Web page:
Marvin “Marvelous Marv” Hubbard (1946-2015) who was a college and professional football player in America was inducted into the Colgate University Athletic Hall of Honor in the year 1995
Mrs. Alice Hubbard (died in 1915) who was a 1st Class Passenger from East Aurora, New York who was on board of the RMS Lusitania when the vessel began to sink in the year 1915, and died in the sinking
Mr. Elbert Green Hubbard (died in 1915) who was a 1st Class Passenger from East Aurora, New York who was on board of the RMS Lusitania when the vessel began to sink in the year 1915, and died in the sinking
Arthur J. Hubbard Sr. (1912-2014) who was an Arizona State Senator who also served as a Navajo Code Talker Instructor in World War II
Charles Hubbard, who was a silver Olympic medalist in archery, from America, and earned that medal in the 1904 Olympic games
Frank Twombly Hubbard (1920-1976) who was a harpsichord maker from the United States of America
Frederick Dewayne “Freddie” Hubbard (1938-2008) who was a jazz trumpeter from America
Hubbard Coat of Arms Meaning
The three main devices (symbols) in the Hubbard blazon are the annulet, estoile and leopard’s face. The two main tinctures (colors) are sable and or.
Sable, the deep black so often found in Heraldry is believed to named from an animal of the marten family know in the middle ages as a Sabellinœ and noted for its very black fur . In engravings, when colors cannot be shown it is represented as closely spaced horizontal and vertical lines, and appropriately is thus the darkest form of hatching, as this method is known . Although it may seem a sombre tone, and does indeed sometimes denote grief, it is more commonly said to represent Constancy .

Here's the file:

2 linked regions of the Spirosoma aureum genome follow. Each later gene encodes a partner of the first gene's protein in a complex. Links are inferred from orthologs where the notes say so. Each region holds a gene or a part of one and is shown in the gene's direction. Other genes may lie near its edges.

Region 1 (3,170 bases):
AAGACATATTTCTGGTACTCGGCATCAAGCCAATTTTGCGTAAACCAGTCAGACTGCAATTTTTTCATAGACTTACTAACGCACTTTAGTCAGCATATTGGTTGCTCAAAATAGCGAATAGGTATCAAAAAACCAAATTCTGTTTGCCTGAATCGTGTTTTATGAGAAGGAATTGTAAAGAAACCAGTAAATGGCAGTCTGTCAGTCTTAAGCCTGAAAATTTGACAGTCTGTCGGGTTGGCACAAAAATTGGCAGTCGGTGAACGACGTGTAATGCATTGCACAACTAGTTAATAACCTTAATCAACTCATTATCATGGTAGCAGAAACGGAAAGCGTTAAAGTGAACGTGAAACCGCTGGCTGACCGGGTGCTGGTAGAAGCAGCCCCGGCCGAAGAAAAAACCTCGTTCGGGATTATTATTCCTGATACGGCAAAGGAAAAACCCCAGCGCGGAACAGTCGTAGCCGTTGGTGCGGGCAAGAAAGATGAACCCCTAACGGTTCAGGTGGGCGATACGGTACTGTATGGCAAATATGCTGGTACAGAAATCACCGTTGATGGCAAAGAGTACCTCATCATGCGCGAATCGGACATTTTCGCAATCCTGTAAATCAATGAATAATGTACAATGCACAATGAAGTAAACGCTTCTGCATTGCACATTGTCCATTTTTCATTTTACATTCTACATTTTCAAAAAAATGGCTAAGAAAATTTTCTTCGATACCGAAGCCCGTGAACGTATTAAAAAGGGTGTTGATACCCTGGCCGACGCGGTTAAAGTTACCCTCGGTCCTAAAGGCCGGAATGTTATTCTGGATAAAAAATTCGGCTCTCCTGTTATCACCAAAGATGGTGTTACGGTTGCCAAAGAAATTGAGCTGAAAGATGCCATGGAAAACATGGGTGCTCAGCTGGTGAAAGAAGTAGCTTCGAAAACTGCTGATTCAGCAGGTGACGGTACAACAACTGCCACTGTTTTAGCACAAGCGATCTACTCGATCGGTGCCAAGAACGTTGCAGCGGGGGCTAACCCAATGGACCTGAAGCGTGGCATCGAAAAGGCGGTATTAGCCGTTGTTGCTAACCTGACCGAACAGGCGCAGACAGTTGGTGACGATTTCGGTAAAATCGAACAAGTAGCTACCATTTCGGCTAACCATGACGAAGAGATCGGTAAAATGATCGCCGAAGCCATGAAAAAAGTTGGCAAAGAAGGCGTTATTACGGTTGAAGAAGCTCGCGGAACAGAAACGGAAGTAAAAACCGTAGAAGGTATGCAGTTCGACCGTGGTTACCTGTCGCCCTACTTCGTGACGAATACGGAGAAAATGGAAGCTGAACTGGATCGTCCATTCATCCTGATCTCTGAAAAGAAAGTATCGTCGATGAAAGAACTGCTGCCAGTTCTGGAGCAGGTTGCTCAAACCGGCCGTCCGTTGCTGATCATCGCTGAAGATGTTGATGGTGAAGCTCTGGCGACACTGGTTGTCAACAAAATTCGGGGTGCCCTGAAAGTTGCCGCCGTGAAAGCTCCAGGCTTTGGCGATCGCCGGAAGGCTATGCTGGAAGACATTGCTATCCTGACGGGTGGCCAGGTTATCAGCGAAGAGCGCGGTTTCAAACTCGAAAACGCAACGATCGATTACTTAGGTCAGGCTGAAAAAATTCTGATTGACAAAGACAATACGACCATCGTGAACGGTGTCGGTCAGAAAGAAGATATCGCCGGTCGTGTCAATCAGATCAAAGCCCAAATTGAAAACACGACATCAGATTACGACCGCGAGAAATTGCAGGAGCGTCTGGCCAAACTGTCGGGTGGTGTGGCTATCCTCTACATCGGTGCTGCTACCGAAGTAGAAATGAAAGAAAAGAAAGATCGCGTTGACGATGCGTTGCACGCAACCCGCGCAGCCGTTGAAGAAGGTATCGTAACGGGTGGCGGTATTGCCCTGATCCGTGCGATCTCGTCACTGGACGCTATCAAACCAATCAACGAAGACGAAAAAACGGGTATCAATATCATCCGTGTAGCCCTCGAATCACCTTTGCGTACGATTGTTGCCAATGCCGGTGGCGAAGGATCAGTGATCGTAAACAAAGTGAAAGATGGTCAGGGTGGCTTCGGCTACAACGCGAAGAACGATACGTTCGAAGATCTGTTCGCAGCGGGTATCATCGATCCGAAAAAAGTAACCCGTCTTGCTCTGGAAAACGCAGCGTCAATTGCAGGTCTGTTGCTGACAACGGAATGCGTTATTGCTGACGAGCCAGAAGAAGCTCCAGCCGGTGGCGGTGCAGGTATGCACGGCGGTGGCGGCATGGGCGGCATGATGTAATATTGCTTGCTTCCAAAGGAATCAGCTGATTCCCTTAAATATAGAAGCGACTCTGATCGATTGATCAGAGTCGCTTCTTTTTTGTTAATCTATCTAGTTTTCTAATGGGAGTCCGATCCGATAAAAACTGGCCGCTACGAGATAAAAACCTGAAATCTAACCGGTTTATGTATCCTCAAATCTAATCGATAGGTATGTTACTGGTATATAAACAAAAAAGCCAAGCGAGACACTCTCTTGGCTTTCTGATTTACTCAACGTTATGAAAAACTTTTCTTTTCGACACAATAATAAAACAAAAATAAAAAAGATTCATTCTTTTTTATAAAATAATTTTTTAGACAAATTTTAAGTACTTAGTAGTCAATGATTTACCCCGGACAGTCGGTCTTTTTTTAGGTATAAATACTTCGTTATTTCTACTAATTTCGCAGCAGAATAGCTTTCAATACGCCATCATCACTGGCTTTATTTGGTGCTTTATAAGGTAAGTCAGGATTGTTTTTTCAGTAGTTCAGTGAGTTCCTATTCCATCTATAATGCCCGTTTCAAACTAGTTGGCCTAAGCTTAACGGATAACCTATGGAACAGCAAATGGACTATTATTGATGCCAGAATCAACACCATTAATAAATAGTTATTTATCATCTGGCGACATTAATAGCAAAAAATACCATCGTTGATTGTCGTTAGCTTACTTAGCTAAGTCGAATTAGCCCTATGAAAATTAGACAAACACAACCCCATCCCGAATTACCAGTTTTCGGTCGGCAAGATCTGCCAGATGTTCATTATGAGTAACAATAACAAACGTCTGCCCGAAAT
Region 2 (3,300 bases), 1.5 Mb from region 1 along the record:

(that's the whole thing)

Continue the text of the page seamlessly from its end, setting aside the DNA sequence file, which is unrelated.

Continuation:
Or is the heraldic metal Gold, often shown as a bold, bright yellow colour. It is said to show “Generosity and elevation of the mind” . Later heralds, of a more poetic nature liked to refer to it as Topaz, after the gemstone, and, for obvious reasons associated it with the Sun . In drawings without colour it is usually represented by many small dots, or by the letter ‘O’ .
For easy recognition of the items on a coat of arms, and hence the quick identification of the owner, bold simple shapes are best. Hence, simple geometric shapes are often used for this purpose xz`, and the annulet is a good example, being a circular ring of any colour. They also appear interlaced or one within the other, both of which are very pleasing additions. Wade believes that these were one of the symbols of ancient pilgrims.
There were of course many widely recognised symbols that existed long before the advent of heraldry and it should be no surprise that some of these were adopted as charge in coats of arms . The estoile is a typical example, reflecting the stars in the sky and represented with six wavy points, often with a little shading to give it some depth. . The ancient writer Guillim assigns these symbols as the emblems of God’s goodness”.
The leopard’s face (sometimes, incorrectly referred to as a leopard’s head occurs very frequently in heraldry . Early heraldic artists tended to treat lions and leopards as the same animal, but during the development of British Heraldry the heads of the two creatures have adopted separate, and more realistic forms. Wade would have us associate leopards with warriors, especially those who overcome ”hazardous things by force and courage”